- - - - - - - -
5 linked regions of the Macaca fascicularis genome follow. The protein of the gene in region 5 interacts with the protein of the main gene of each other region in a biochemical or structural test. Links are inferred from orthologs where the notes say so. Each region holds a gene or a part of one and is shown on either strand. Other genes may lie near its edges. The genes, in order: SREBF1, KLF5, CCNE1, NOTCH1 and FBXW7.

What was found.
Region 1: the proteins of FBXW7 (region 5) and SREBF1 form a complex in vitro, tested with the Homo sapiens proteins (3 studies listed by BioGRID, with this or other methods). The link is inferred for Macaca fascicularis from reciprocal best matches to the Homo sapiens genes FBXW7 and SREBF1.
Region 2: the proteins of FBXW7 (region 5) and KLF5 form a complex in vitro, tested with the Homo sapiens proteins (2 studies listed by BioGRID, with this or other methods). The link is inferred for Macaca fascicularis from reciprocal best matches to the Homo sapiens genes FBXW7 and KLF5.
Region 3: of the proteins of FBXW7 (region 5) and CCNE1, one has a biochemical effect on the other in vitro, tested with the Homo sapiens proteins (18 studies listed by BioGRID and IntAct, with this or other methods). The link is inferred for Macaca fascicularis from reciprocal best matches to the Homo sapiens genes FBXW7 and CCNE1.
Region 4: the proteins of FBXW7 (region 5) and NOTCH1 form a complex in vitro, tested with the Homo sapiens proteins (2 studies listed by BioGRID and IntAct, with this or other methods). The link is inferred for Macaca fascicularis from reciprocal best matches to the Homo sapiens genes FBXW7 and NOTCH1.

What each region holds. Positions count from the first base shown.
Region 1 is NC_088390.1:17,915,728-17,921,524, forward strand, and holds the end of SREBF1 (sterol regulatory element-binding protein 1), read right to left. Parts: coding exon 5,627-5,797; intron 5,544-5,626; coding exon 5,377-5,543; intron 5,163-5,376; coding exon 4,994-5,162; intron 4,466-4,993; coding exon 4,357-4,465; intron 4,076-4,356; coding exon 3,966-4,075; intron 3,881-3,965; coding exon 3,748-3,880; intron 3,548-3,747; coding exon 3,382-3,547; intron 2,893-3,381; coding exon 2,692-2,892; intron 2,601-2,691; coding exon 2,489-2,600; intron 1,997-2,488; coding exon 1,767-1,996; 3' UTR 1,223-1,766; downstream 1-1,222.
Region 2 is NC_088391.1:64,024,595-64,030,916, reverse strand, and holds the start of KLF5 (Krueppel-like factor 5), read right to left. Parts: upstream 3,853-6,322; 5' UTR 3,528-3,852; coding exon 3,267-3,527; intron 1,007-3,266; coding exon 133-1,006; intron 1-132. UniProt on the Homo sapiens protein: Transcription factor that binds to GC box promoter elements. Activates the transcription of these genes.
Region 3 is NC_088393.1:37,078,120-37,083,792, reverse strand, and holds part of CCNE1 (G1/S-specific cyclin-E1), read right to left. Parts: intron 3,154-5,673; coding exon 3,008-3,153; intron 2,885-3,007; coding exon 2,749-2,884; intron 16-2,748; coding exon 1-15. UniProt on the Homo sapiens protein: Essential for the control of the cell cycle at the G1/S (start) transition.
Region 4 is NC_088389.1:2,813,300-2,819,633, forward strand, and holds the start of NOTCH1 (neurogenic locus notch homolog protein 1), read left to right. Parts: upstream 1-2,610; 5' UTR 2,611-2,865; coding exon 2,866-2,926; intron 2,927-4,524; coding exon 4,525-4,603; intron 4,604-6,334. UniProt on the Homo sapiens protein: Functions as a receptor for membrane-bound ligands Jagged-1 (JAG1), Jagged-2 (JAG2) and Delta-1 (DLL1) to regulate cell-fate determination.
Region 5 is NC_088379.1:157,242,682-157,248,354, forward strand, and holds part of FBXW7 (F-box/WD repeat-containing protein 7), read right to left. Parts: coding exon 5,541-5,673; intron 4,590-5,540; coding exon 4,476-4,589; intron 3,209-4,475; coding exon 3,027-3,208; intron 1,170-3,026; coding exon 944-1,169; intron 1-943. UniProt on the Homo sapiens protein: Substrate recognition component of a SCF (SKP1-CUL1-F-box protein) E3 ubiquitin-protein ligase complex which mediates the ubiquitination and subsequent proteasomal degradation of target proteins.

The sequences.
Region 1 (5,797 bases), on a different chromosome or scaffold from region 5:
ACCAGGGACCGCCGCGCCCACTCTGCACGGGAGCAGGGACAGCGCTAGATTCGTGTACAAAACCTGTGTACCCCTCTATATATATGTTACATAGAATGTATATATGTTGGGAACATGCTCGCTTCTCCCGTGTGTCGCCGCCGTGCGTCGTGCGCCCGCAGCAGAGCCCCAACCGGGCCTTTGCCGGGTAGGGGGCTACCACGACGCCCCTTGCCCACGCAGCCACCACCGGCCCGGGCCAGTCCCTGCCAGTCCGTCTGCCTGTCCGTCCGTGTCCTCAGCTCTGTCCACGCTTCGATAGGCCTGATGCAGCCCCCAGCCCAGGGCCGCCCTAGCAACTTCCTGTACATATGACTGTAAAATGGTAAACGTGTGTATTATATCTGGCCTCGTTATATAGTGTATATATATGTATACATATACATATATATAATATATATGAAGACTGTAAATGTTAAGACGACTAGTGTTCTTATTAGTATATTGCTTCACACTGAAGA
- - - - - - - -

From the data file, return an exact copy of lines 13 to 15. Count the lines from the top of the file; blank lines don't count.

The sequences.
Region 1 (5,797 bases), on a different chromosome or scaffold from region 5:
ACCAGGGACCGCCGCGCCCACTCTGCACGGGAGCAGGGACAGCGCTAGATTCGTGTACAAAACCTGTGTACCCCTCTATATATATGTTACATAGAATGTATATATGTTGGGAACATGCTCGCTTCTCCCGTGTGTCGCCGCCGTGCGTCGTGCGCCCGCAGCAGAGCCCCAACCGGGCCTTTGCCGGGTAGGGGGCTACCACGACGCCCCTTGCCCACGCAGCCACCACCGGCCCGGGCCAGTCCCTGCCAGTCCGTCTGCCTGTCCGTCCGTGTCCTCAGCTCTGTCCACGCTTCGATAGGCCTGATGCAGCCCCCAGCCCAGGGCCGCCCTAGCAACTTCCTGTACATATGACTGTAAAATGGTAAACGTGTGTATTATATCTGGCCTCGTTATATAGTGTATATATATGTATACATATACATATATATAATATATATGAAGACTGTAAATGTTAAGACGACTAGTGTTCTTATTAGTATATTGCTTCACACTGAAGA